The Student News Site of Tarrant County College

The Collegian

The Student News Site of Tarrant County College

The Collegian

The Student News Site of Tarrant County College

The Collegian

Black History Month 2013

Feb. 8 SE continuing education and student activities will present the Mentoring Summit In Pursuit of Excellence II. The summit will be 8:30 a.m.-2:30 p.m. in the North Ballroom and features speakers Sharrie Williams from CBS 11 and TXA 21 and Pastor Michael Evans. Students can also attend a variety of other sessions between the keynote presentations. The event is free for students, but reservations are required. Register for GENX 1401 under CE Qtr2 in WebAdvisor. For more information, call continuing education director Terry Aaron at 817-515-3420 or email terry.aaron@tccd.edu.

 

Feb. 9 South Campus social science department will sponsor Activism For a Cause: Am I Standing For Something or Falling For Anything? The discussion will focus on the methods of activism and advocating for change in the community and will be presented by the L. Clifford Davis Legal Association 9:30-11 a.m. in the SSTU Living Room. For more information, call Wanda Hill, government associate professor, at 817-515-4633. 

 

Feb. 12 NE Campus in conjunction with the Tarrant County Black Historical and Genealogical Society will sponsor Let’s Get to the ROOTS of It by Brenda Sanders-Wise 11 a.m.-noon in NSTU Center Corner. The audience will learn the importance of knowing family history and ways to research it.

 

Feb. 13 NE Campus will present Hip-Hop at the Crossroads 12:30-2 p.m. in Center Corner (NSTU 1615). Three student hip-hop artists will perform, and a panel will discuss the current state of hip-hop.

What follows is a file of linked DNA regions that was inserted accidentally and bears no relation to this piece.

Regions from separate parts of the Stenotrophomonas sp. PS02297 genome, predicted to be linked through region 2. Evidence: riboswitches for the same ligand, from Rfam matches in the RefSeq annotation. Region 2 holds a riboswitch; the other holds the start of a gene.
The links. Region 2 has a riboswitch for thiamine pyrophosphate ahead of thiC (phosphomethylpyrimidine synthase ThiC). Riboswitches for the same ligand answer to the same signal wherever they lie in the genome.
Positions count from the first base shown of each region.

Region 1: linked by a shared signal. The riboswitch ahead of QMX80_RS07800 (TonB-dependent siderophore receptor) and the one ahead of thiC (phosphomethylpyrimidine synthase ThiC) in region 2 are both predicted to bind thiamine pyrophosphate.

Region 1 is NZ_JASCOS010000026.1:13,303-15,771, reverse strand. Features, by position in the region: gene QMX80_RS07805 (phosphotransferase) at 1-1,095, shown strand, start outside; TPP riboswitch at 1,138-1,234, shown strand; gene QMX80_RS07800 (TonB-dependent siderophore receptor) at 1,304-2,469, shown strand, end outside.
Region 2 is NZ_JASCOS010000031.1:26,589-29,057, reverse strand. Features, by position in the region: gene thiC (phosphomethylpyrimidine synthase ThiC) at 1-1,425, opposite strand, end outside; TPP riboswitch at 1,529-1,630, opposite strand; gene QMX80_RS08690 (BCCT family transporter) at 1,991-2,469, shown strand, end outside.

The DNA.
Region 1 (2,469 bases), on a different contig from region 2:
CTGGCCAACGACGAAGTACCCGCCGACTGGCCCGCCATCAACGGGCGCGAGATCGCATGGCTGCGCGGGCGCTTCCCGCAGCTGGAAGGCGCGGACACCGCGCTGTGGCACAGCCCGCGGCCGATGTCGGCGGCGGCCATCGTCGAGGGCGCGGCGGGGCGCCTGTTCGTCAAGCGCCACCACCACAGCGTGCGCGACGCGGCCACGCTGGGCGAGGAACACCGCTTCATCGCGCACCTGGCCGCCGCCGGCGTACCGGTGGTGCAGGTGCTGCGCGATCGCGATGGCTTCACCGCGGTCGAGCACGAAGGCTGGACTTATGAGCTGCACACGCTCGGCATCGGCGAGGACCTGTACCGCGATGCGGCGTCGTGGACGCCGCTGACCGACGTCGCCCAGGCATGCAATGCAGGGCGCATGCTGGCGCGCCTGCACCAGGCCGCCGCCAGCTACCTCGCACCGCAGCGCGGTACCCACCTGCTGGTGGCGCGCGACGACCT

Feb. 14 An African-American Heritage question-and-answer panel will be 11 a.m.-1 p.m. on the SSTU patio on South or in the SSTU cafeteria in case of inclement weather. For more information, call Natalie Johnson, math associate professor, at 817-515-4340.

 

Feb. 21 NE Campus will host In the Age of Obama with Washington, D.C., attorney Ted Williams 12:30-1:50 p.m. in Center Corner (NSTU 1615). Williams will discuss the state of U.S. race relations in light of President Obama’s re-election.

 

Feb. 25 SE Campus history department presents The “N” Word: History of a Troublesome Word 1-2:30 p.m. in the North Ballroom. Marvin Delaney, University of Texas at Arlington professor of African-American history, will lead a panel discussion over the “N” word. Topics covered in the discussion will include the history and various uses of the word. For more information, call history instructor Bradley Borougerdi at 817-515-3117.

 

Feb. 26 SE Campus presents Langston Hughes: Ask Yo’ Mama – 12 Moods of Jazz 11:30 a.m.-12:30 p.m. in the North Ballroom. The 12-part multimedia production features Hughes at his best. The audience can experience the Harlem Renaissance mood in the 800-line suite of poems illustrated by the spoken word. A live quartet accompanies the visual illustrations on screen. For more information, call student activities at 817-515-3595.

 

Feb. 27 TR Campus presents African-American Heritage – Celebrating Strides 6-9 p.m. in TRTR 4204. TCC will showcase a celebration of African-American culture, success and the way it touches others throughout the world. Snacks will be served at 6 p.m., and the celebration will begin at 6:45 p.m. For more information, call student activities at 817-515-3595.

 

Feb. 27 NE Campus will present the Langston Hughes Project 12:30-1:30 p.m. in NSTU Center Corner. A multimedia performance of Langston Hughes’ kaleidoscopic jazz poem “Ask Your Mama” through poetry, music and video.

 

Feb. 28 SE student activities presents African Culture Club Art Exhibit 10 a.m.-5 p.m. in the North Ballroom. ACC will share African culture through African artwork. For more information, call student activities at 817-515-3593.

 

Feb. 28 The Langston Hughes Project, a multimedia presentation, will be shown 11 a.m.-noon in WSTU 1303 on NW Campus. University of Southern California music professor Ron McCurdy will present the work of Langston Hughes, known for creating jazz poetry during the Harlem Renaissance. For more information, call student development associate Rachael McCloskey at 817-515-7795.

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